Create your own awesome maps

Even on the go

with our free apps for iPhone, iPad and Android

Get Started

Already have an account?
Log In

A Framework for Effective Teams and Groups by Mind Map: A Framework for Effective Teams and Groups
0.0 stars - 0 reviews range from 0 to 5

A Framework for Effective Teams and Groups

Bibliography: Arnold, J et al, 1995, 'Understanding human behaviour in the workplace', Work psychology, 2 April, p. 48 – 62.   Giles, R 2003, 'The trouble with team', Allies consulting, viewed 1 April 2011, Reference List:   Grazie, P. (2003), 'Values and beliefs as barriers to team consensus', Team building inc. viewed 31st March 2011,   Mohan, Terry; McGregor, Helen; Saunders, Shirley & Archee, Ray (2007) Communicating As Professionals (Second Edition), Cengage Learning, South Melbourne, Victoria, Australia. Moment, R. (2004), 'The 7 Principles business integrity', Ezine articles, viewed 12th April 2011, Oxford Brooks University. (2011), 'Characteristics of a group; Cohesiveness', viewed 3rd April 2011 http://www.brookes.ac.uk/services/ocsld/resources/small-group/sgt107.html The Oxford University Press. (2011), In the Oxford dictionary online (5th ed.), viewed 1st April 2011        

For a group to work effectively, I think each member of the group has to be on the same level of understanding of the tasks set out in front of them. Gaining an understanding will then help a group to move on to tackle their pending tasks, together.

group |groōp| noun [treated as sing. or pl. ] a number of people or things that are located close together or are classed together • a number of people who work together or share certain beliefs

New node

2. What are the characeristics of groups?

4. How do groups communicate effectively?

Groups communicate effectively when everyone is involved. Everyone should be voiced and heard. Everyone should share their feelings and ideas and I think encouragement towards each other is an important factor. I think you also have to be sensitive to each person as every individual is different.

Group communication can only be as good as the level of communication ability of each of the members. Each member needs to contribute information, share views and opinions and take on groups tasks. In order to achieve good communication levels, each group member needs to be encouraged to contribute and participate on all levels. All group members needs to be confident and competent to use all methods and types of communication available to the group. Communication is helped if all members actively seek information, ideas and views from others members, ask for clarification if things are unclear and give feedback on ideas and proposals. In general an open, positive, enthusiastic and confident communicator will help enhance group communication and task related outcomes immensely. (Mohan et al, ch 7)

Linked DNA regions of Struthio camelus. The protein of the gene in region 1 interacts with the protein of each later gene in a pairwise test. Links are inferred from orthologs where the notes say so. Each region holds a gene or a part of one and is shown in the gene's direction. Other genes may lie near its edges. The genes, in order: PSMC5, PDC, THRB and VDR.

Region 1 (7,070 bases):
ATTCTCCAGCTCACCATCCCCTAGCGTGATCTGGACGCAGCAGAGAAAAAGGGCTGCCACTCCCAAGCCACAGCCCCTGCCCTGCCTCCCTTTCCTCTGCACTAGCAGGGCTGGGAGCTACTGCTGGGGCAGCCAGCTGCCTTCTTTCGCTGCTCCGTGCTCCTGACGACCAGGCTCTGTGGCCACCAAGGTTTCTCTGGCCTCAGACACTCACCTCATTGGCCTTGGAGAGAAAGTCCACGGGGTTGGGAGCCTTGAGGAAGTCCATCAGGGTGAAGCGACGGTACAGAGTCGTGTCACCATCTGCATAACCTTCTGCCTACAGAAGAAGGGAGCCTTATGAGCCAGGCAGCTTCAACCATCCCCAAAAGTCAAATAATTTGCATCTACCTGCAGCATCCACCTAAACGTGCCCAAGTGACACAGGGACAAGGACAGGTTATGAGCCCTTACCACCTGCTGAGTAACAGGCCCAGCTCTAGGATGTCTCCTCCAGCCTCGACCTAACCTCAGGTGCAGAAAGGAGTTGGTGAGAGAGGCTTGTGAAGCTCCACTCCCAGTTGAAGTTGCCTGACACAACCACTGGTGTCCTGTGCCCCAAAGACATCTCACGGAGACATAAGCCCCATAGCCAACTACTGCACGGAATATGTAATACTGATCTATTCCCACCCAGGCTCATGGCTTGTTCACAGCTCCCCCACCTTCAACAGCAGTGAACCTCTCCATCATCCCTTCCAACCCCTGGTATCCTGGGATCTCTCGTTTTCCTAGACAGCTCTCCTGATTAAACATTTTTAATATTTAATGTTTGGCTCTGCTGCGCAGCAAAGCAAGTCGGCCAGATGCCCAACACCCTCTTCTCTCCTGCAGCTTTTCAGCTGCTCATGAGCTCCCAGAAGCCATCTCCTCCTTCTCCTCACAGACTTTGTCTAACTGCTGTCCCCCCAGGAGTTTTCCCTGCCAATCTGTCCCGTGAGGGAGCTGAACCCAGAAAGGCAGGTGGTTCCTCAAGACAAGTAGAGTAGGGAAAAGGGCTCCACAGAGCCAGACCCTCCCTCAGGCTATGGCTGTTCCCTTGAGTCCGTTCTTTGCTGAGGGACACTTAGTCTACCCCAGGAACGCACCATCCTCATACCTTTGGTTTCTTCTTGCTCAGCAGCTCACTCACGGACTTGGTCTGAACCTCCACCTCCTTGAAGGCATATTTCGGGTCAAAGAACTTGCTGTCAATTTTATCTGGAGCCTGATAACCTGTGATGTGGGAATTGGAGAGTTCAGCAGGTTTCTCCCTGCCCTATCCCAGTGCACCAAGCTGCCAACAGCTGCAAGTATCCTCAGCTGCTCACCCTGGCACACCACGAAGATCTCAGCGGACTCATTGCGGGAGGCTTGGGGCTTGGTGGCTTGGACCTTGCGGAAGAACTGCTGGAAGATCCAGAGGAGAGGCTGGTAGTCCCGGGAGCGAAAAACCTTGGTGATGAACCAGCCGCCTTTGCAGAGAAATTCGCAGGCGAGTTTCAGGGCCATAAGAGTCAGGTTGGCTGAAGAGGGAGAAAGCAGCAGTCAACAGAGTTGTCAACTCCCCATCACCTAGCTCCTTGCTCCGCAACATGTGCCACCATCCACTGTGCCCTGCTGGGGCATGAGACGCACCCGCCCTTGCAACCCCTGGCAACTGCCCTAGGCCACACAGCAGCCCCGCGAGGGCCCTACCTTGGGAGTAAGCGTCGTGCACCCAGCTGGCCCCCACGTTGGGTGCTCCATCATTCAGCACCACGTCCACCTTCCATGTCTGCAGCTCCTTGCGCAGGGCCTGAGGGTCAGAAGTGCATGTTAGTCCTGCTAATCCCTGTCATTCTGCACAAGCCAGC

Groups work by keeping in touch with each other and everyone sharing ideas and thoughts. An example of keeping in touch with each other would be if someone will be late or will not be in class on a day in which the groups will have a task to complete, letting someone from the group know about this will let them know where you are and will not cause conflict within the group.

3. How do groups work effectively?

Groups work effectively through open communication. Communication let's everyone knows their roles in the group, links people and their ideas together to result in a common goal.

In order for groups to work effectively it helps if they collect and agree on procedures of working together as well as on methods of organising the task. Goals needs to be defined, decision making methods established and task choosen or distributed. Communication patterns should be clear to all members, as well as norms and rules agreed on. It is helpful if the groups engages in team building activities and develops problem solving and consensus finding strategies. (Mohan et al., chp 7)

Groups work effectively when everyone is being involved and included in group discussions and also making sure everyone shares their thoughts in which they might feel the opposite to what others in the group are thinking

1. What is a group member?